For ordinary Poisson manifolds and hence symplectic manifolds Maxim Kontsevich’s theorem says that their deformation quantization always exist. But if $S$ is the action functional of a gauge theory then $P$ is in general a nontrivial derived infinity-Lie algebroid (its function algebra has “ghosts” and “ghosts of ghost”: the Chevalley-Eilenberg algebra generators) and the theorem does not apply. Instead, the quantization of the derived symplectic space $P$ exists only if the first and second infinity-Lie algebroid cohomology of $P$ vanishes:
These two cohomology groups
are called the gauge anomaly of the system. Only if they vanish does the quantization of the gauge theory encoded by $S$ exist.
More concretely, the function algebra on $P$ is a graded-commutative dg-algebra equipped with a graded Poisson bracket $\{-,-\}_{BV}$ and an element $Q \in C^\infty(P)$ (the BV-BRST charge) whose Hamiltonian vector field is the derivation that is the differential of the dg-algebra $C^\infty(X)$. If the gauge anomaly does not vanish, then, while the deformation quantization of the graded algebra $C^\infty(P)$ to a non commutative graded algebra with commutator $[-,-]$ will exist, it may happen that the image $S$ of $Q$ under the quantization no longer satisfies the quantum master equation $[S,S] = \hbar \Delta S$.
Therefore the derivation $[S,-]$ will not define a quantized differential and therefore the quantization of the graded-commutative dg-algebra $C^\infty(P)$ will only be a noncommutative algebra, not a non-commutative dg-algebra, hence will not be functions on a non-commutative space in derived geometry.
The sigma-model for a supersymmetric fundamental brane on a target space $X$ has an anomaly coming from the nontriviality of Pfaffian line bundles associated with the fermionic fields on the worldvolume. These anomalies disappear (i.e. these bundles are trivializable) when the structure group of the tangent bundle of $X$ has a sufficiently high lift through the Whitehead tower of $O(n)$.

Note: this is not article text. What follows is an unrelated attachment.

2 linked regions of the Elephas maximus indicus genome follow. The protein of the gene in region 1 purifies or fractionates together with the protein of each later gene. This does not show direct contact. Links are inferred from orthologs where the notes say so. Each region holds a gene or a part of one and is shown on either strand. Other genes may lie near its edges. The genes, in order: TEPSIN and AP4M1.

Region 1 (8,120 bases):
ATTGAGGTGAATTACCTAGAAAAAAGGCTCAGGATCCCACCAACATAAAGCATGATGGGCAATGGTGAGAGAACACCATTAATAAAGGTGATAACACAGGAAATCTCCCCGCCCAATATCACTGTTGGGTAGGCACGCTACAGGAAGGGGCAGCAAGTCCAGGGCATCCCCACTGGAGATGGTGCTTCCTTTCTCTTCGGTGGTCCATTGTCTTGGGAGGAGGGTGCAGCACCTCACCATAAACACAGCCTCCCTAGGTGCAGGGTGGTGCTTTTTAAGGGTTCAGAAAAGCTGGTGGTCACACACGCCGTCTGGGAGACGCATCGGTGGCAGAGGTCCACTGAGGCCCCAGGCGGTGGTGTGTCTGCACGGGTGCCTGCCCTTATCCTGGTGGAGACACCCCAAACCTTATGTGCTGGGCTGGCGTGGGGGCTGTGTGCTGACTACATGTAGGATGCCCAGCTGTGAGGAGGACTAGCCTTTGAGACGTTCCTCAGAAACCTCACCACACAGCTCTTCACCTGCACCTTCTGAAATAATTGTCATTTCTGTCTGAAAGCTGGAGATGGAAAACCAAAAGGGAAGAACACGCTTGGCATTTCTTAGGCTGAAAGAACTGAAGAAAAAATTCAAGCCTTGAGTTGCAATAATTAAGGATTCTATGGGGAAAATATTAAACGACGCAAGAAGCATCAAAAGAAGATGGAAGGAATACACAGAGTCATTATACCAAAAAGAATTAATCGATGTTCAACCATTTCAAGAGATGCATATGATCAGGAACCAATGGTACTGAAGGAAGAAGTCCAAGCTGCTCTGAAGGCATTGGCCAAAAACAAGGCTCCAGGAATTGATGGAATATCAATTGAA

Spin structure the worldline anomaly for the spinning particle/superparticle vanishes when $X$ has Spin structure
This is a classical result. A concrete derivation is in
String structure the worldsheet anomaly for the spinning string/superstring in heterotic string theory vanishes (essentially) when $X$ has String structure
This is originally due to Killingback and Witten. A commented list of literature is here. Recently Ulrich Bunke gave the rigorous proof
in terms of differential cohomology in general and differential string structures in particular.
The 2d CFT on the worldsheet of the bosonic string (in flat space, without further background fields) has an anomaly unless the dimensional target space is $d = 26$.
This is discussed as a condition of trivialization of a bundle in (Freed 86, section 2). A brief summary is stated this comment on MO.
For more see at conformal anomaly for more.
see at Freed-Witten anomaly.
see at Diaconescu-Moore-Witten anomaly
For the moment see Liouville cocycle.
The original articles on anomalous action functionals are
Luis Alvarez-Gaumé and Edward Witten, Gravitational Anomalies Nucl. Phys. B234 (1984) 269.
Luis Alvarez-Gaumé and Paul Ginsparg, The structure of gauge and gravitational anomalies , Ann. Phys. 161 (1985) 423. (spire)
Edward Witten, Global gravitational anomalies , Commun. Math. Phys. 100 (1985) 197. (EUCLID)
A survey of these results is in the slides